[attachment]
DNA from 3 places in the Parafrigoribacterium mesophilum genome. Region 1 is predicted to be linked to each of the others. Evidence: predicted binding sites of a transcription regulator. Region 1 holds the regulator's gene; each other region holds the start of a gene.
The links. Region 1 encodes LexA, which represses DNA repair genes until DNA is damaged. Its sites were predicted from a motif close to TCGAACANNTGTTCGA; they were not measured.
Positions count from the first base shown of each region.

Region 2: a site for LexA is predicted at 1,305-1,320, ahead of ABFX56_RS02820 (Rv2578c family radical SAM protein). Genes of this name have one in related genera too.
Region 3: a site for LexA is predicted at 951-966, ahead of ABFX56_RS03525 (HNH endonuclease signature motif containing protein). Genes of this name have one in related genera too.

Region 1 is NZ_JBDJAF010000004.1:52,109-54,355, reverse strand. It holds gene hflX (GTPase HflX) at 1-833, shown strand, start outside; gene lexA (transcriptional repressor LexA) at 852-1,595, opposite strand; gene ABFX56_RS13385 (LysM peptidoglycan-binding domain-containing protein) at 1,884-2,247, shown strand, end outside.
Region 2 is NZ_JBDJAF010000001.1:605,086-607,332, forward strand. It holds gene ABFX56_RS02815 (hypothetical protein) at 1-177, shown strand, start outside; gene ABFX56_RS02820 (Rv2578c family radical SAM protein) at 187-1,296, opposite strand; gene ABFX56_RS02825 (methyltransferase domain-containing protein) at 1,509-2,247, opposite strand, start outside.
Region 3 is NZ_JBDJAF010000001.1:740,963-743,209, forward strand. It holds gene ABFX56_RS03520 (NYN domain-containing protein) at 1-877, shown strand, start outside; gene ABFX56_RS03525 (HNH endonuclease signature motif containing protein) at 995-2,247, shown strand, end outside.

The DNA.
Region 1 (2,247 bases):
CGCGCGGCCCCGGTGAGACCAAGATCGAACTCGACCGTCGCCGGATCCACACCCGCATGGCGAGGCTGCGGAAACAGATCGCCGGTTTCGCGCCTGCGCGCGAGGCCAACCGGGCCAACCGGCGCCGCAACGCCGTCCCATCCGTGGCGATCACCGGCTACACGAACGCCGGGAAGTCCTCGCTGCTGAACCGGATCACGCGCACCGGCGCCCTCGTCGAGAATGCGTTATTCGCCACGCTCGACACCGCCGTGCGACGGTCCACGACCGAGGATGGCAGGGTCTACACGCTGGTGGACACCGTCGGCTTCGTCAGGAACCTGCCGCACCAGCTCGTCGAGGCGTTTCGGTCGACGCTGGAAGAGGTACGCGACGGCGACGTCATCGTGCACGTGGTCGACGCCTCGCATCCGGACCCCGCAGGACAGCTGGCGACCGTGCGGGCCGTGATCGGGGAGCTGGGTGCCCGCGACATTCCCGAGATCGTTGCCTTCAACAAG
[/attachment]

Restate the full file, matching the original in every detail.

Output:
DNA from 3 places in the Parafrigoribacterium mesophilum genome. Region 1 is predicted to be linked to each of the others. Evidence: predicted binding sites of a transcription regulator. Region 1 holds the regulator's gene; each other region holds the start of a gene.
The links. Region 1 encodes LexA, which represses DNA repair genes until DNA is damaged. Its sites were predicted from a motif close to TCGAACANNTGTTCGA; they were not measured.
Positions count from the first base shown of each region.

Region 2: a site for LexA is predicted at 1,305-1,320, ahead of ABFX56_RS02820 (Rv2578c family radical SAM protein). Genes of this name have one in related genera too.
Region 3: a site for LexA is predicted at 951-966, ahead of ABFX56_RS03525 (HNH endonuclease signature motif containing protein). Genes of this name have one in related genera too.

Region 1 is NZ_JBDJAF010000004.1:52,109-54,355, reverse strand. It holds gene hflX (GTPase HflX) at 1-833, shown strand, start outside; gene lexA (transcriptional repressor LexA) at 852-1,595, opposite strand; gene ABFX56_RS13385 (LysM peptidoglycan-binding domain-containing protein) at 1,884-2,247, shown strand, end outside.
Region 2 is NZ_JBDJAF010000001.1:605,086-607,332, forward strand. It holds gene ABFX56_RS02815 (hypothetical protein) at 1-177, shown strand, start outside; gene ABFX56_RS02820 (Rv2578c family radical SAM protein) at 187-1,296, opposite strand; gene ABFX56_RS02825 (methyltransferase domain-containing protein) at 1,509-2,247, opposite strand, start outside.
Region 3 is NZ_JBDJAF010000001.1:740,963-743,209, forward strand. It holds gene ABFX56_RS03520 (NYN domain-containing protein) at 1-877, shown strand, start outside; gene ABFX56_RS03525 (HNH endonuclease signature motif containing protein) at 995-2,247, shown strand, end outside.

The DNA.
Region 1 (2,247 bases):
CGCGCGGCCCCGGTGAGACCAAGATCGAACTCGACCGTCGCCGGATCCACACCCGCATGGCGAGGCTGCGGAAACAGATCGCCGGTTTCGCGCCTGCGCGCGAGGCCAACCGGGCCAACCGGCGCCGCAACGCCGTCCCATCCGTGGCGATCACCGGCTACACGAACGCCGGGAAGTCCTCGCTGCTGAACCGGATCACGCGCACCGGCGCCCTCGTCGAGAATGCGTTATTCGCCACGCTCGACACCGCCGTGCGACGGTCCACGACCGAGGATGGCAGGGTCTACACGCTGGTGGACACCGTCGGCTTCGTCAGGAACCTGCCGCACCAGCTCGTCGAGGCGTTTCGGTCGACGCTGGAAGAGGTACGCGACGGCGACGTCATCGTGCACGTGGTCGACGCCTCGCATCCGGACCCCGCAGGACAGCTGGCGACCGTGCGGGCCGTGATCGGGGAGCTGGGTGCCCGCGACATTCCCGAGATCGTTGCCTTCAACAAG